To give the rub a taste test, I opted for a smoked pork butt that smoked with apple wood. I applied the rub the night before giving the pork time to absorb the flavors and then smoked it over a period of about 8 hours.

There is a definite heat present throughout the flavor of the meat from the Pork Rib Rub, but there are also some zinging flavors from the ginger and mustard, along with hints of sweet from the sugar that quickly forms a glaze on the meat. Overall, this rub gives an excellent range of flavors to the pork, really amps up the dish in a simple fashion.

While the rub is easy to put together, apply to meats, and adds a wealth of tastes to the meal, it does have one drawback, the ingredients. Nothing here is hard to find, in fact they should all be located in the spice section of your local grocery store, but the need for fifteen ingredients means that the rub is going to cost quite a bit up front. That said, as some of the portions are minor, repeated rub creation shouldn’t be as expensive as you will only need to purchase a couple of items.

Some of my fondest memories of Fort Wilderness had to do with sitting at my campsite around the charcoal grill, barbecuing something for dinner with my dad. The Pioneer Hall Pork Rib Rub reminds me of all of the simpler pleasures Fort Wilderness has presented us with over the past 40-plus years, and it also makes for one heck of a barbecue!

15 July 2014

The Wild Slide

Last week on the Disney Parks Blog, Nate Rasmussen had a great glimpse back looking at a pair of construction and attraction photos from Typhoon Lagoon and Blizzard Beach Water Parks. It got me thinking of the original Vacation Kingdom spot to cool down during the high heat of summer, River Country.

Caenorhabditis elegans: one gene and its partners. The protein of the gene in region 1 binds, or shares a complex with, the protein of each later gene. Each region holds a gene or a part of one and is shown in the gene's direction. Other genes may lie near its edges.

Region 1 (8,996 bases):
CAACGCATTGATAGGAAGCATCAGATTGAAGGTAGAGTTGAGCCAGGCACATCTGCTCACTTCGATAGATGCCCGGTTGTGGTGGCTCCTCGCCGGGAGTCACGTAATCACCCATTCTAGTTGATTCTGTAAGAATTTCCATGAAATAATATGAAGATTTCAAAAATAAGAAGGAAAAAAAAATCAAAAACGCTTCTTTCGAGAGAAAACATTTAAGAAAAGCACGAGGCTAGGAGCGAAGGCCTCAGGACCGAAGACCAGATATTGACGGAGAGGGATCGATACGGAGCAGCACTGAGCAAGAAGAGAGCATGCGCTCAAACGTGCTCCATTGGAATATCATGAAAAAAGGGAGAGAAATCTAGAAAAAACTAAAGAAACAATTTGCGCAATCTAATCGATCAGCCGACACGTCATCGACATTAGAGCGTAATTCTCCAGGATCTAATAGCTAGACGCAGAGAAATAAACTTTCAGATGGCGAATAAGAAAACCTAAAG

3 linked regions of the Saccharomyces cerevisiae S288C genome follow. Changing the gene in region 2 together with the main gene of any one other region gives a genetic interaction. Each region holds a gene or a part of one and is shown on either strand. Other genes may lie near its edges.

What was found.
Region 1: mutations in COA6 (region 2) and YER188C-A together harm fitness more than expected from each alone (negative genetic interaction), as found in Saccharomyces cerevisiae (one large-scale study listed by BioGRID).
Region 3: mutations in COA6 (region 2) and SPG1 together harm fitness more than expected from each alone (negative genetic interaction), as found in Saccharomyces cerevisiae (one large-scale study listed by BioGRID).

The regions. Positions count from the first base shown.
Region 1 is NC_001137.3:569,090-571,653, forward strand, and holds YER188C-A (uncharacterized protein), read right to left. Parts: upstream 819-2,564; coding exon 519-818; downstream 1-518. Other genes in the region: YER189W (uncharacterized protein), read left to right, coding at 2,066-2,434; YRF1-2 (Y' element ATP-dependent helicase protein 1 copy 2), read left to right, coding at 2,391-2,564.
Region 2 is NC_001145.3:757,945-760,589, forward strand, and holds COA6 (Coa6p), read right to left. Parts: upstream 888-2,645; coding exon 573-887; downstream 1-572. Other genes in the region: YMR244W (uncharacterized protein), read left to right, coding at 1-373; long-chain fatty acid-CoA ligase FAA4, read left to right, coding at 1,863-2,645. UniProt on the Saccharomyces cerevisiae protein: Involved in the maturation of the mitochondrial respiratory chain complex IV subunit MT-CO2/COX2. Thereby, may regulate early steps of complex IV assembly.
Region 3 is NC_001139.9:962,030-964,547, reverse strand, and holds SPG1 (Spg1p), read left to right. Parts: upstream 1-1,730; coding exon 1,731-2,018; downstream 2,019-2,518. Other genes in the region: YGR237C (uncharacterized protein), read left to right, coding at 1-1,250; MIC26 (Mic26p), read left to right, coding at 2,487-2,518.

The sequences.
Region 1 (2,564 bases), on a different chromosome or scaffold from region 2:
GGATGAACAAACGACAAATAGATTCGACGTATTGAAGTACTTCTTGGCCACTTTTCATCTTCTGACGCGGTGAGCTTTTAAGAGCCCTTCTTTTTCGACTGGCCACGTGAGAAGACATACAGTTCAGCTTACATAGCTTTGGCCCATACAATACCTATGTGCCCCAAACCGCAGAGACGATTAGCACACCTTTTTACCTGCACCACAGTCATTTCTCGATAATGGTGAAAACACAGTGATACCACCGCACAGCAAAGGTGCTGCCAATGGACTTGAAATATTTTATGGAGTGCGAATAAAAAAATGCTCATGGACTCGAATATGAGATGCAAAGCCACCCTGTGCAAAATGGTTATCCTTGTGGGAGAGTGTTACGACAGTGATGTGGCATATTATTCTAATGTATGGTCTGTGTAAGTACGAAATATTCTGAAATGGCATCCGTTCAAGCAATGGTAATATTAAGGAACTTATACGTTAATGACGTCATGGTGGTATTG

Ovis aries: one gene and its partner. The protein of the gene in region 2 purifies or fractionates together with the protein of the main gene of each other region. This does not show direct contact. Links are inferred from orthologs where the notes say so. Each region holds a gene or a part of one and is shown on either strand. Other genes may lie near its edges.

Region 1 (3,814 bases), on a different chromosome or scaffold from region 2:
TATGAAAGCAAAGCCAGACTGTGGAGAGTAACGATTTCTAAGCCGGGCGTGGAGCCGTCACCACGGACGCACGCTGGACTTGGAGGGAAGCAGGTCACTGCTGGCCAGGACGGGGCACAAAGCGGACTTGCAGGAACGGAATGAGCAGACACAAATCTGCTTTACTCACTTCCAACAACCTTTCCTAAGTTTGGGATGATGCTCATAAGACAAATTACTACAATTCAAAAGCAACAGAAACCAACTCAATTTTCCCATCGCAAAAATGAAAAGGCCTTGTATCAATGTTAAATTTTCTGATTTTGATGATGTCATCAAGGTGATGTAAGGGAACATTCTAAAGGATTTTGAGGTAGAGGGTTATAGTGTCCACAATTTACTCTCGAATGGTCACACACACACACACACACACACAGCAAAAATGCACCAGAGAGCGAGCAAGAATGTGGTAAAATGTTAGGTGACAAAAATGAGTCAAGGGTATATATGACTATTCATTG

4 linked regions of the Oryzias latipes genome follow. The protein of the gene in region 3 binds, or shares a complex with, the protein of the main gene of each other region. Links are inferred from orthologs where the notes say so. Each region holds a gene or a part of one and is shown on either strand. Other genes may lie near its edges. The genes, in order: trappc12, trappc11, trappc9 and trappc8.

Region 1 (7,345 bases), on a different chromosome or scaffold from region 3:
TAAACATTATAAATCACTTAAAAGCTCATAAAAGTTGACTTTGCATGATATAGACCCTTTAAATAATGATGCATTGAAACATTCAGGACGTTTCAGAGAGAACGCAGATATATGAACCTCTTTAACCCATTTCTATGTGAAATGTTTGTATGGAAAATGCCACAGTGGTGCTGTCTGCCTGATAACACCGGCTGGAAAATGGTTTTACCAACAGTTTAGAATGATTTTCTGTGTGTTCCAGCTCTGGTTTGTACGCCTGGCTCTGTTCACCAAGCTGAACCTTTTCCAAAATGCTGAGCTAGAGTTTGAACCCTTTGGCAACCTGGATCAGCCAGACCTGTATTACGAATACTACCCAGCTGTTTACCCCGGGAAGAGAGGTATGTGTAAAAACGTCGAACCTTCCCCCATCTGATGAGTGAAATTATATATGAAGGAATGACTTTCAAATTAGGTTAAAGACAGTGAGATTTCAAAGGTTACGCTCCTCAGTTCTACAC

Here’s a great overhead shot of Whoop-‘N-Holler Hollow, River Country main attraction, with guests and Goofy twisting and turning their way down to the swimmin’ hole below. Of course, River Country was more than a one trick pony, and you can see lots of great moments further on back in this photograph. There’s volleyball taking place in the water, the Cypress Point Trail that ran along the shores of Bay Lake and through the willows and cypresses, the tire swing, rope climb, and, of course, picnic areas.  My personal favorite is also here, the Cable Ride, aka the zip line. How long were you able to hold on as you raced across the all-natural pool before you took a plunge into the cold water below?

There were a lot of great things happening at River Country that can’t be seen here. Attractions such as the Boom Swing, White Water Rapids, Kiddie Cove, Slippery Slide Falls, and Upstream Plunge each had their own fans that couldn’t wait to visit their favorite corner of the swimmin’ hole. I don’t know about you, but my favorite place to swim back home, never quite cut it once I had my first taste of Fort Wilderness’ version!